November 12, 2008
Flying ‘A La Carte’
Amadeus, a global leader in technology and distribution solutions for the travel and tourism industry, today released a new survey that, for the first time, captures sentiment around emerging airline fee-for-service models, also known as 'a la carte' flying, from the people who are most impacted by them: air travelers.
The telephone survey of 2,000 random adults in the U.S. (ages 18 or older) was conducted Oct. 16-20. Completing the "Flying A La Carte" survey were 735 adults (366 men and 369 women) who had flown at least once in the last 12 months. The margin of error is +/- four percent."Over the past year we have really seen the emergence of an 'a la carte' approach in air travel. So we wanted to hear from consumers because they ultimately determine what flies and what doesn't in the marketplace," said Robert Buckman, Director of Airline Distribution Strategies for Amadeus North America which commissioned the survey.
According to survey results, not surprisingly the majority of air travelers (85%) dislike paying fees for services they received free as little as a year ago. But it is telling that many consumers (52%) not only understand why airlines have embraced the 'a la carte' approach, but they also see value in the choices it brings to the flying experience.
Of the air travelers surveyed, 53 percent agree with the statement "I prefer the cheapest base ticket fare available so I can then pick and pay for extra services I want." One in 10 say they do not mind paying for optional amenities individually. Only 18 percent prefer an all-inclusive ticket with its higher price. Less than a third of respondents think airlines have gone too far with new fees.
On the flip side, there is strong sentiment that some items, especially checked bags, should remain free. Half of respondents indicate that ticket fares should include first or second checked bags. Seventeen percent indicate blankets and pillows should be free, while 15 percent want free seat selection.
But passengers will and have paid for 'a la carte' for services. Fifty-seven percent have or would pay for food and beverages on a flight and 37 percent have or would pay extra for checked bags.
Additionally, willingness to pay extends outside the fuselage, especially when it means greater flexibility and convenience. Fifty-seven percent report that they would pay extra for the ability to make ticket changes without penalty. Nearly 40 percent indicate that they would pay for less hassle and more time savings in the form of priority check-in and boarding, priority baggage handling, and the ability to fly with an additional carry-on.
At the end of the day, however, travelers' priority is getting to their destination. By a 10:1 margin, passengers agree that schedules and routes trump available amenities and services.
And when it comes to holiday travel and the overall impact of economics, consumer reaction is mixed. Of those consumers who intended to fly, some are still moving forward with their holiday air travel plans (20%), while others are not (15%). Still others remain undecided about whether to stay or go (9%). But consumers remain optimistic for 2009 and expect to fly as much or more (63%) than they did this year.
Buckman said the survey results show that consumers value 'a la carte' choices and will pay for what they value. And no matter how economics evolve, he said it is likely airline fee-for-service models are here to stay.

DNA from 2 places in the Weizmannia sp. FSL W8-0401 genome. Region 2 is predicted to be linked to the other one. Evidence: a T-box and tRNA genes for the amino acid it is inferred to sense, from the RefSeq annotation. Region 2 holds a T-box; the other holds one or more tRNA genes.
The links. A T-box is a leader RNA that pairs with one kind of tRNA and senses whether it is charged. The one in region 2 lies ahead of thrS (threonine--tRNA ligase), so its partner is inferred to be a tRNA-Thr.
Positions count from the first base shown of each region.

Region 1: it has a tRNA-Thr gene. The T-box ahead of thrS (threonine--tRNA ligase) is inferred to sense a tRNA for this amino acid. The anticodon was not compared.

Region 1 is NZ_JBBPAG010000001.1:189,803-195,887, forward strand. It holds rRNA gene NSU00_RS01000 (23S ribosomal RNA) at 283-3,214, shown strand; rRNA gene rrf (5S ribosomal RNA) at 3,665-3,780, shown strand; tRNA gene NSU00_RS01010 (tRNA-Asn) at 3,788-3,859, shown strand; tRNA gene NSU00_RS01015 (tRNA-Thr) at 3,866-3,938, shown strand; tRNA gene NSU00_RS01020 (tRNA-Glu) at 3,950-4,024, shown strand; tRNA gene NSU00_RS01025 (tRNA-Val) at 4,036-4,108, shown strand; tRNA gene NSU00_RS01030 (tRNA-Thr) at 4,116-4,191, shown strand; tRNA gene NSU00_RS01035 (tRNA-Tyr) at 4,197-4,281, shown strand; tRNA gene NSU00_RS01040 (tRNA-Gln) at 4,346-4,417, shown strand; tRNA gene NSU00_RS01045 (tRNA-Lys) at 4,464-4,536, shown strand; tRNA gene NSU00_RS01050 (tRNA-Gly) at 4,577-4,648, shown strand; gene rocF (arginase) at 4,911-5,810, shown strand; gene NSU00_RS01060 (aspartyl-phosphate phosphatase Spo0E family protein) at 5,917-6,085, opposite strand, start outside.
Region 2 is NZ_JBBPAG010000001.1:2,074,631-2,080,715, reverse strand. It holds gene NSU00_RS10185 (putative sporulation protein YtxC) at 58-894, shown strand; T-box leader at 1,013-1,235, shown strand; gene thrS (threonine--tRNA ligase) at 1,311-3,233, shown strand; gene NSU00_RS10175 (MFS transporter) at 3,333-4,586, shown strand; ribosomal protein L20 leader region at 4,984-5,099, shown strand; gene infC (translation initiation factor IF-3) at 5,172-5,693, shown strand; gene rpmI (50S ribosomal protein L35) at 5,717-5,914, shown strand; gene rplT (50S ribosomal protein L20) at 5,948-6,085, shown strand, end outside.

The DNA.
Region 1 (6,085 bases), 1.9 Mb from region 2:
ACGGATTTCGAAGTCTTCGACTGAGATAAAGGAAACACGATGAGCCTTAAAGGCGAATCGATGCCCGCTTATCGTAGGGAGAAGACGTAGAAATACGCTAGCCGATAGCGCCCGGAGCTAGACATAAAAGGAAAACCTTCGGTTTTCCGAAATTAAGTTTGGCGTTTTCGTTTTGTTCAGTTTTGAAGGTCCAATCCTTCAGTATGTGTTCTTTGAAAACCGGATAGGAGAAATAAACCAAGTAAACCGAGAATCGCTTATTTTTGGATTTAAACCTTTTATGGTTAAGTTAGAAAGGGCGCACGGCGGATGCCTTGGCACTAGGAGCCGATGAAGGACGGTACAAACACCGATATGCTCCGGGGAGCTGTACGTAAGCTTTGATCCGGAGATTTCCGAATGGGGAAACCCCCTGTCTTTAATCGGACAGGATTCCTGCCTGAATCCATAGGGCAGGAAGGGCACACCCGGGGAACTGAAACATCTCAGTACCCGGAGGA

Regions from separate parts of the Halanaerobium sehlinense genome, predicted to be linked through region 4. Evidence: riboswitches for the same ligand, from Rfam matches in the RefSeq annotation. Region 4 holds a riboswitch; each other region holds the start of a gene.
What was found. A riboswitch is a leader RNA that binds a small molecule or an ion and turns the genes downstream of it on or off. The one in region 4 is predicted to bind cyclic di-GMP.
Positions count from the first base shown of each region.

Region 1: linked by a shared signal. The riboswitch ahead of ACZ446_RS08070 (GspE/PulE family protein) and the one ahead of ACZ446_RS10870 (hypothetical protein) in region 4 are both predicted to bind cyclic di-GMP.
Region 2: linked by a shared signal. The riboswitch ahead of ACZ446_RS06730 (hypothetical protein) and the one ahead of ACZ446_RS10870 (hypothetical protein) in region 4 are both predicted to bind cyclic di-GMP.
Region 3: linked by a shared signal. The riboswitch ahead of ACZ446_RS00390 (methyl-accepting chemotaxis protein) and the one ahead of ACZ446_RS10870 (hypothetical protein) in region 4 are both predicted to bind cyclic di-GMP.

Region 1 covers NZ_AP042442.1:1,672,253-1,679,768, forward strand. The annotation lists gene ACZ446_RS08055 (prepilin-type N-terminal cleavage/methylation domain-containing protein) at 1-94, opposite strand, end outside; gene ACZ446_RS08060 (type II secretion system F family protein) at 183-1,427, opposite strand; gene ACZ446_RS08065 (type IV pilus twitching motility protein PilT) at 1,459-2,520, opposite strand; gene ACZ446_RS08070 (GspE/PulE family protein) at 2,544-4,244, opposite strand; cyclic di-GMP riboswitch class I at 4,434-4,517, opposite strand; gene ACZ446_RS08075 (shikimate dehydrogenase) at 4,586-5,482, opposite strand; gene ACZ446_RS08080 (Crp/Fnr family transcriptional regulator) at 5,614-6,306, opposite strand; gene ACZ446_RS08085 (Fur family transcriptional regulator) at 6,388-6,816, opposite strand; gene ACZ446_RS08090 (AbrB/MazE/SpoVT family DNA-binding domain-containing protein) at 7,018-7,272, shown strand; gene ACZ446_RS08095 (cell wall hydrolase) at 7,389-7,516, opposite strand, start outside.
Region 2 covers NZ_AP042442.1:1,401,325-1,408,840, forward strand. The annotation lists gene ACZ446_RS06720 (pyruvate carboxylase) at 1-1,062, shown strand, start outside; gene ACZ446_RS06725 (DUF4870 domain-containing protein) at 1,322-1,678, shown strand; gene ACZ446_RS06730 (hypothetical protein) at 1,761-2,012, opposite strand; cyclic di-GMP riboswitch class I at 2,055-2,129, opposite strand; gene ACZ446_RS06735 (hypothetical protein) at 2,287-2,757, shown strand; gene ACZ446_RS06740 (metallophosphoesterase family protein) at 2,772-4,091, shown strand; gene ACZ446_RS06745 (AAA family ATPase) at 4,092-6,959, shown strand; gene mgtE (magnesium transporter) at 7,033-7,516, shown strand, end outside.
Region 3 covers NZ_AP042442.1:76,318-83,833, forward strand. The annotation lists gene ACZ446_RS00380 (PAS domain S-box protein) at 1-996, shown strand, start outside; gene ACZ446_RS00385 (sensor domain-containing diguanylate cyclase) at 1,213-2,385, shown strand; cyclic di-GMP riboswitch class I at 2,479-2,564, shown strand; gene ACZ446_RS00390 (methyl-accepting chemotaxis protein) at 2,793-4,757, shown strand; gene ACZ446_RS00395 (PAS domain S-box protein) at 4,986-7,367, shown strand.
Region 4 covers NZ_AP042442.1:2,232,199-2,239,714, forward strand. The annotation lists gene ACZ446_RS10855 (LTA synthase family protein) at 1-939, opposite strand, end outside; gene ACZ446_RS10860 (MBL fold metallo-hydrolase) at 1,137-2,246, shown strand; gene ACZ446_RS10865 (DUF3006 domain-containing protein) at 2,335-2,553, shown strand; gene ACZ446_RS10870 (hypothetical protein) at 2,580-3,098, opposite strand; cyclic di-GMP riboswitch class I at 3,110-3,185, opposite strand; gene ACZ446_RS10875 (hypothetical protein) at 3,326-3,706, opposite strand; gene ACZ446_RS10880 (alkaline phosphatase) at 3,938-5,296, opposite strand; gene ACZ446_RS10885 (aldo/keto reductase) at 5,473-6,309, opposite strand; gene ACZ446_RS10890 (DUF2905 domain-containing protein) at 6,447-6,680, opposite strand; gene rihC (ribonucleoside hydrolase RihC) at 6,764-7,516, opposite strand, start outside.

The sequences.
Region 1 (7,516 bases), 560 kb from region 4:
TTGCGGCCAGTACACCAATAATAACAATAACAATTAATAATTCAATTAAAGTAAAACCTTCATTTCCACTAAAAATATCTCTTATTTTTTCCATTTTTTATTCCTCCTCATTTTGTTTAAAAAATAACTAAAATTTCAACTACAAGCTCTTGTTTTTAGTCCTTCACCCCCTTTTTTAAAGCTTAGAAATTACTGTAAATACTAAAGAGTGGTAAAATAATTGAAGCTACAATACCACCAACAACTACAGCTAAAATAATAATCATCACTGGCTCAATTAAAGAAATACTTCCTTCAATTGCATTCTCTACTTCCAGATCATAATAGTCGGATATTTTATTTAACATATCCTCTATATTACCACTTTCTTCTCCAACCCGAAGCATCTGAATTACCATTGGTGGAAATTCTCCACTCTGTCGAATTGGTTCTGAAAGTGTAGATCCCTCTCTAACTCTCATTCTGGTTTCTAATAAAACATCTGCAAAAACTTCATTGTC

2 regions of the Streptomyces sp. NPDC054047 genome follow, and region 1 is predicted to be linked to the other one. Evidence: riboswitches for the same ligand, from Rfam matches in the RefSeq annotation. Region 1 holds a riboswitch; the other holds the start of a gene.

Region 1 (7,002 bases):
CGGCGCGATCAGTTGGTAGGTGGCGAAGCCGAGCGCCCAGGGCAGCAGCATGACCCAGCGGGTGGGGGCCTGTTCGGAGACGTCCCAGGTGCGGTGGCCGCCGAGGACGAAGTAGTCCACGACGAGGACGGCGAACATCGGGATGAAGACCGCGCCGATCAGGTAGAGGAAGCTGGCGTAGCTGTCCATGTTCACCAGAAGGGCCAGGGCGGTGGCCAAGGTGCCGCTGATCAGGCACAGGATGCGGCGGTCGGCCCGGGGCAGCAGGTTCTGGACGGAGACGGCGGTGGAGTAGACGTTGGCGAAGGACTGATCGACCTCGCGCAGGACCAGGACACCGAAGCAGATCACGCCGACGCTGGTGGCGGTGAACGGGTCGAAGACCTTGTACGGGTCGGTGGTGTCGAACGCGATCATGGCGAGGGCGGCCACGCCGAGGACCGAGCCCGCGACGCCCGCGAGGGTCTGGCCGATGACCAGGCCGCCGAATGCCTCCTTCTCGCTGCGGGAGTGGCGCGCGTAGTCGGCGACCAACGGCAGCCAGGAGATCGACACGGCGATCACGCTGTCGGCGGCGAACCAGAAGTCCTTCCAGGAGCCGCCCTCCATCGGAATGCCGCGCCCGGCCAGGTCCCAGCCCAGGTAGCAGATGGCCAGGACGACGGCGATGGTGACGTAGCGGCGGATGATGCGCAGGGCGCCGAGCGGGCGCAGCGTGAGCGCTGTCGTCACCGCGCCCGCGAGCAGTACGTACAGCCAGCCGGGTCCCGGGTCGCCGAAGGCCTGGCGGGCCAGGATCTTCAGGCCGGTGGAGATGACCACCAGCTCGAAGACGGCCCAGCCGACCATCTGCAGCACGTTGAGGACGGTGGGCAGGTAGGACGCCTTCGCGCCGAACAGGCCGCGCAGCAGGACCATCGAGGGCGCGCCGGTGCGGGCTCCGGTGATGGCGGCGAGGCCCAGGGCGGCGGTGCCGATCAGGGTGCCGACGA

Buckman said this is an extraordinary opportunity for airlines to think creatively and strategically while leveraging new technology to deliver new, differentiating value that meets their corner of the market's needs.
"'A la carte' is reinventing the airline retail experience for the first time in decades and creating an opportunity for airlines to deliver real differentiation among their competition and value for consumers," said Buckman. "And consumers won't feel nickel-and-dimed if they are getting something they value, whether it is choice, convenience or simplification."
Buckman said the travel industry is also evolving to support these new models. He said Amadeus has a long-track record of serving the IT needs of airlines, including successfully supporting their unique business models, revenue objectives and e-commerce strategies. And in April of this year, Amadeus began the phased rollout of the Amadeus Airline Retailing Platform. Once implemented, this technology will enable airlines to fully merchandise their diverse fee-for-service offerings, while also enabling travel professionals to fully compare and advise travelers on all their options in air travel.
Full survey results from the "Flying A La Carte" U.S. consumer survey are available at http://tinyurl.com/67svxb.
Amadeus is the chosen technology partner for providers, sellers, and buyers of travel. The company provides distribution, IT and point-of-sale solutions to help its customers adapt, grow and succeed in the fast-changing travel industry. Customer groups include travel providers (airlines, hotels, car rental companies, railway companies, ferry lines, cruise lines, insurance companies and tour operators), travel sellers (travel agencies) and travel buyers (corporations and travelers). Amadeus has central sites in Madrid (corporate headquarters & marketing), Nice (development) and Erding (Operations - data processing center) and regional offices in Miami, Buenos Aires and Bangkok. At market level, Amadeus maintains customer operations in 76 countries covering more than 217 markets. The company is majority owned by WAM Acquisition, whose shareholders are BC Partners, Cinven, Air France, Iberia and Lufthansa. Amadeus employs over 8,500 employees worldwide, representing 95 nationalities. More information about Amadeus is available at: http://www.amadeus.com